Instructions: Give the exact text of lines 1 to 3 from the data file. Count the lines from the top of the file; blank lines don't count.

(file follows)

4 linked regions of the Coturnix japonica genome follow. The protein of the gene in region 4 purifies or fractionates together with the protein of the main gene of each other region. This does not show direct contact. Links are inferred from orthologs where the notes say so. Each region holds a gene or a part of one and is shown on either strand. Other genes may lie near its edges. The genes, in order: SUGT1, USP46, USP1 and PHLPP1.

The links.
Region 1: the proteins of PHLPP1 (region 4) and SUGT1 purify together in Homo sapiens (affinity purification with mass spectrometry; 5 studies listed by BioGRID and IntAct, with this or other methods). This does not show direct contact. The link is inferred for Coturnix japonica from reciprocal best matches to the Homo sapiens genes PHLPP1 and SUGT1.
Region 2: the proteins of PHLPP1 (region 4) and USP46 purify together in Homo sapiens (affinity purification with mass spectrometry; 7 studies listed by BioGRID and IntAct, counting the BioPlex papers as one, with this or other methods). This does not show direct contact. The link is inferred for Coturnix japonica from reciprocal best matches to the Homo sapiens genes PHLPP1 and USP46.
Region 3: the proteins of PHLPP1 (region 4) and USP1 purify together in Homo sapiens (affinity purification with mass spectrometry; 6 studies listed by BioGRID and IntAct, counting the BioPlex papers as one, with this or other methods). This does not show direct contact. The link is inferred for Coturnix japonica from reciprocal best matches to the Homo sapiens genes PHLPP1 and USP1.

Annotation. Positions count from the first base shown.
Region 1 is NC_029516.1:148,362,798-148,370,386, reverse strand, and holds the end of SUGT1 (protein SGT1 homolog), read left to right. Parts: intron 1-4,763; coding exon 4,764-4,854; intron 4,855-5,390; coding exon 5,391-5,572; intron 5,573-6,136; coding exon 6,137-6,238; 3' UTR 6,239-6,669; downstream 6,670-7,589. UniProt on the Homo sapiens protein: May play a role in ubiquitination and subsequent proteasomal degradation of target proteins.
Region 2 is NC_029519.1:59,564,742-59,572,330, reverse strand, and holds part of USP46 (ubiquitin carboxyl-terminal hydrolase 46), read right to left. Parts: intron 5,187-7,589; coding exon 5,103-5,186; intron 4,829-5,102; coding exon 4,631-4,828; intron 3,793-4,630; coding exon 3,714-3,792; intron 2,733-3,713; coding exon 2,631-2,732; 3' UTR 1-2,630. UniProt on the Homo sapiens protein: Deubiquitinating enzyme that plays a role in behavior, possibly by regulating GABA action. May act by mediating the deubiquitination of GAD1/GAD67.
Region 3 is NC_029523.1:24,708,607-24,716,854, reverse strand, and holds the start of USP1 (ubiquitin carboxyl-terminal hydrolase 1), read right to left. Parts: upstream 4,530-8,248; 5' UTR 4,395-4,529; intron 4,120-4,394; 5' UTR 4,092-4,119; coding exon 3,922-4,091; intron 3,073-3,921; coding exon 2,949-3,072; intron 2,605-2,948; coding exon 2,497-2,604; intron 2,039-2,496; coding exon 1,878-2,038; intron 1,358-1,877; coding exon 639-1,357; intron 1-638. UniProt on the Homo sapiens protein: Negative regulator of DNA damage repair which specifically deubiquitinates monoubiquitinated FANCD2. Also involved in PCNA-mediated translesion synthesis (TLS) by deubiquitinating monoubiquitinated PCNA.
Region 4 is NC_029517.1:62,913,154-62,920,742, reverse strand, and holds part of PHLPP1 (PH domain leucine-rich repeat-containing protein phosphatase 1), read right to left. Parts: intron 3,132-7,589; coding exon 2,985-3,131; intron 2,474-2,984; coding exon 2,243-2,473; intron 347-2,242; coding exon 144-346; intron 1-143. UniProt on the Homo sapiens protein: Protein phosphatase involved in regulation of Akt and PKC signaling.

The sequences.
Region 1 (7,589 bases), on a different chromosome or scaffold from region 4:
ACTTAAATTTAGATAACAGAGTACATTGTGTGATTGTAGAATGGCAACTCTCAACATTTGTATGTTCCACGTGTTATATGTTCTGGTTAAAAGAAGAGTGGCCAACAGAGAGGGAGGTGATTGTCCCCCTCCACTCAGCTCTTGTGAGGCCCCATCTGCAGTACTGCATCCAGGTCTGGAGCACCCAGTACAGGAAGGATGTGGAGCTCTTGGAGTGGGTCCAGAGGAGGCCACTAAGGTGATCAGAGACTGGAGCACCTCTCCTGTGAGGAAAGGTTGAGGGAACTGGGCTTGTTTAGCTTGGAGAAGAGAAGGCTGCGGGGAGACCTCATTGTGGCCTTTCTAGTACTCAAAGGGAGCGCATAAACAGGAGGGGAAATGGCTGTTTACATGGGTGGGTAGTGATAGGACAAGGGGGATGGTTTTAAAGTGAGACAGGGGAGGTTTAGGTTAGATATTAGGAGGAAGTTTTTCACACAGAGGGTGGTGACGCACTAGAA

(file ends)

4 linked regions of the Coturnix japonica genome follow. The protein of the gene in region 4 purifies or fractionates together with the protein of the main gene of each other region. This does not show direct contact. Links are inferred from orthologs where the notes say so. Each region holds a gene or a part of one and is shown on either strand. Other genes may lie near its edges. The genes, in order: SUGT1, USP46, USP1 and PHLPP1.

The links.
Region 1: the proteins of PHLPP1 (region 4) and SUGT1 purify together in Homo sapiens (affinity purification with mass spectrometry; 5 studies listed by BioGRID and IntAct, with this or other methods). This does not show direct contact. The link is inferred for Coturnix japonica from reciprocal best matches to the Homo sapiens genes PHLPP1 and SUGT1.